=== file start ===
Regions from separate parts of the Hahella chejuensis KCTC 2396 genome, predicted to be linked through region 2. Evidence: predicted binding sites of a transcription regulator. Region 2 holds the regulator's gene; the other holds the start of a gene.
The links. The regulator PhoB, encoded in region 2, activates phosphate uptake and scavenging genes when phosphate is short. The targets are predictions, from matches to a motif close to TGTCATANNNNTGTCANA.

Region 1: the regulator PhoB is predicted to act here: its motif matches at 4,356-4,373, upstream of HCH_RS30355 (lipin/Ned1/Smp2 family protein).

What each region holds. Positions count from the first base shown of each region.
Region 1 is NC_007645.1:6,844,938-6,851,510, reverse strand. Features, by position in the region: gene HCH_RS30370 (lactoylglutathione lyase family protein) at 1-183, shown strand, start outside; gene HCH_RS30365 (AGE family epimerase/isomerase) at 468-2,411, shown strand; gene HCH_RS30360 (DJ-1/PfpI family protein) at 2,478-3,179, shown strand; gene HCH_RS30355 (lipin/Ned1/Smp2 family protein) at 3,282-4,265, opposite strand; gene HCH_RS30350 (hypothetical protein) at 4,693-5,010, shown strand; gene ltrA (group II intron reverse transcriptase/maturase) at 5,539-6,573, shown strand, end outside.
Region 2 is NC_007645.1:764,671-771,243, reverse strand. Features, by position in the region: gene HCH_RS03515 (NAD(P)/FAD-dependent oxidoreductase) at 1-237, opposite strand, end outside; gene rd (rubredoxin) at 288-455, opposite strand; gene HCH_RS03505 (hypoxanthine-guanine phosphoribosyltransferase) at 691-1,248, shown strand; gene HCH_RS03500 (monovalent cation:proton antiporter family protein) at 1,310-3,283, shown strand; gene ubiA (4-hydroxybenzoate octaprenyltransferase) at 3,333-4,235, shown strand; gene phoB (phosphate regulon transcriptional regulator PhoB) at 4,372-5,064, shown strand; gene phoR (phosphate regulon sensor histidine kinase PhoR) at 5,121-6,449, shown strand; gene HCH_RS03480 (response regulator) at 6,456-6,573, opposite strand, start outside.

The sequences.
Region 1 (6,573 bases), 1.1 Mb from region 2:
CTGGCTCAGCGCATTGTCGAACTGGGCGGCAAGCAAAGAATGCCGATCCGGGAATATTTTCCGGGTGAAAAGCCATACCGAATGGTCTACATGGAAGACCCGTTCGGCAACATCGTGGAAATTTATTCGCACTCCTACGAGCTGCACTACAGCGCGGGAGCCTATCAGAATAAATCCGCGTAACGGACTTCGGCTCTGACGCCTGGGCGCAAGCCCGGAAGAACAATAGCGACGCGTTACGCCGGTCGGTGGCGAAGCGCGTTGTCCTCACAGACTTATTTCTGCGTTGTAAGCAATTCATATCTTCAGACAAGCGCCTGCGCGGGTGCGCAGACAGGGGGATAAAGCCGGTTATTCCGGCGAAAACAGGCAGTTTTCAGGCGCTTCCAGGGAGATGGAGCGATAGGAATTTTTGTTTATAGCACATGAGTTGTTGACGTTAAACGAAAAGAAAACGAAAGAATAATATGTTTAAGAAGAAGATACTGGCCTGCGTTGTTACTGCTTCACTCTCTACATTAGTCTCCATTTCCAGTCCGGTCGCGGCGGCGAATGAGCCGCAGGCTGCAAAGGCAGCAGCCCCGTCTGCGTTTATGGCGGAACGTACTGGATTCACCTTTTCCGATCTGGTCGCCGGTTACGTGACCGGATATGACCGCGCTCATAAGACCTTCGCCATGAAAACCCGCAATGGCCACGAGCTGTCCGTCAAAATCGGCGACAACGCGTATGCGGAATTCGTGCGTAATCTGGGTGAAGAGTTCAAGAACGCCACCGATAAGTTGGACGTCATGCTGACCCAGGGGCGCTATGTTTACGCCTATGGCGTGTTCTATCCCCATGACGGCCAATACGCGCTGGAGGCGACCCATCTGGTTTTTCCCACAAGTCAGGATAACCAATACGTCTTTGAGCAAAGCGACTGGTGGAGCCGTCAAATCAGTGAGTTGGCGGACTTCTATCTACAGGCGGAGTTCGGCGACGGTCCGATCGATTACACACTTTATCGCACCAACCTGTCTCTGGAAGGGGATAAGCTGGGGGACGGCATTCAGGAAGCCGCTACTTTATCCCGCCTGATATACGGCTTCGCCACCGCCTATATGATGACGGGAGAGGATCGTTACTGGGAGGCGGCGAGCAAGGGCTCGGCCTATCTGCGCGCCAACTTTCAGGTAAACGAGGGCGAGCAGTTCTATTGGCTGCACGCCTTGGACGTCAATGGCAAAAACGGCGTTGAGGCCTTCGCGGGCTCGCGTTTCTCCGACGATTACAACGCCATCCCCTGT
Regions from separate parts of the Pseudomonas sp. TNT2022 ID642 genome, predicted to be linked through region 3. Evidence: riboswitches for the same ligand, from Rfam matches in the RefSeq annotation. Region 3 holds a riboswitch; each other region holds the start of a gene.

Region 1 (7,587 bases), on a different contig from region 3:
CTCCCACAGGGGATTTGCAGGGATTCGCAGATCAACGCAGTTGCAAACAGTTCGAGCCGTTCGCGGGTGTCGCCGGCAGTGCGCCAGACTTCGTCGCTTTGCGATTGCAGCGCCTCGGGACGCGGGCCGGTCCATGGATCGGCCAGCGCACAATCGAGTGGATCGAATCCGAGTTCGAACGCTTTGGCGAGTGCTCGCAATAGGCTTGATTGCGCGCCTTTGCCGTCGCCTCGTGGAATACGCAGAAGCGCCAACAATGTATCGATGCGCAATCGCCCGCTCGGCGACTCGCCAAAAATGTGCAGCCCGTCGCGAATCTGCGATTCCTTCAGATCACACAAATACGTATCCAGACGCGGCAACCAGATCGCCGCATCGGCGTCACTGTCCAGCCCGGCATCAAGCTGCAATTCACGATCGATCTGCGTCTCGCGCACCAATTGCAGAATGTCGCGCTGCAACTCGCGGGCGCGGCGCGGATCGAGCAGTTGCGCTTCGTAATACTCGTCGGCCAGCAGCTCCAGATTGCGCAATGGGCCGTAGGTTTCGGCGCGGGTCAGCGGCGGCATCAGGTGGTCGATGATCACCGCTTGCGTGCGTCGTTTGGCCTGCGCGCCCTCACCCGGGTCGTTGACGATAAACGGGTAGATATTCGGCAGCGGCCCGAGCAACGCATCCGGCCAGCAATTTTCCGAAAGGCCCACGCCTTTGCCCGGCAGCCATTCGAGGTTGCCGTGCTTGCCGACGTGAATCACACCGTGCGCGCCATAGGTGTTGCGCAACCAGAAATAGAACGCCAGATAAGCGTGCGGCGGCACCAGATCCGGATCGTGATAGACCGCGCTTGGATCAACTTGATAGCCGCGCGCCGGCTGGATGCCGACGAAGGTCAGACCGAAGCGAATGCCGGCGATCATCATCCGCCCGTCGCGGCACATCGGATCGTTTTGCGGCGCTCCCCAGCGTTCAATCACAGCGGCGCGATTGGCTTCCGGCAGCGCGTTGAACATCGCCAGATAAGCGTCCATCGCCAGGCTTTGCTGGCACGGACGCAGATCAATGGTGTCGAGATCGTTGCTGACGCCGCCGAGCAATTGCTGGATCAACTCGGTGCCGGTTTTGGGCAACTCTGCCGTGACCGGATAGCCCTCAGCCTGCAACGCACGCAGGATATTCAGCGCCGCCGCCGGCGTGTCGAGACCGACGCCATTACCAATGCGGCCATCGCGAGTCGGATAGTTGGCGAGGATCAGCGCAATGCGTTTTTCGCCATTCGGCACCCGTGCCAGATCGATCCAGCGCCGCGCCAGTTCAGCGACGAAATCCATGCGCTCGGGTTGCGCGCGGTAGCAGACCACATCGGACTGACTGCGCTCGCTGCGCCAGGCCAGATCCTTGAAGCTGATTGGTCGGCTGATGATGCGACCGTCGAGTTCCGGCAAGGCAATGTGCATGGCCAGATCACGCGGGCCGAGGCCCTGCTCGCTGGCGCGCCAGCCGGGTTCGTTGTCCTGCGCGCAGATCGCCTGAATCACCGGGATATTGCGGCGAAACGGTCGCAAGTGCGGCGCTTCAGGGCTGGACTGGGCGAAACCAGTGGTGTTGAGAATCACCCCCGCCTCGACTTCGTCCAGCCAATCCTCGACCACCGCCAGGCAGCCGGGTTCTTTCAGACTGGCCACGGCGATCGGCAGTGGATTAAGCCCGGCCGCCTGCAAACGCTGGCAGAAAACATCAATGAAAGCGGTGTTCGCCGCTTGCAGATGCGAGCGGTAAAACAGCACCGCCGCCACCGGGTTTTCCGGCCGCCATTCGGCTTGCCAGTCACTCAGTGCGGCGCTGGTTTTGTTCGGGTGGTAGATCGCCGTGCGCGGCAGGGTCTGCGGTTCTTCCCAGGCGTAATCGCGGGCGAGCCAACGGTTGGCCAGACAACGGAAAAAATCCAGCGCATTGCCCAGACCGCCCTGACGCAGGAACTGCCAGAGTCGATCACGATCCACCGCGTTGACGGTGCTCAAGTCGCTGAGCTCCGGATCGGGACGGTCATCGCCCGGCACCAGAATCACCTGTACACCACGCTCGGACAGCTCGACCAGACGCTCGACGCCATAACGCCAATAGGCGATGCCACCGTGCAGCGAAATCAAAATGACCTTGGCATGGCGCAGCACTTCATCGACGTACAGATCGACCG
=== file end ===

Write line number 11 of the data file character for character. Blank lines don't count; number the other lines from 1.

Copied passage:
Region 1 (7,587 bases), on a different contig from region 3: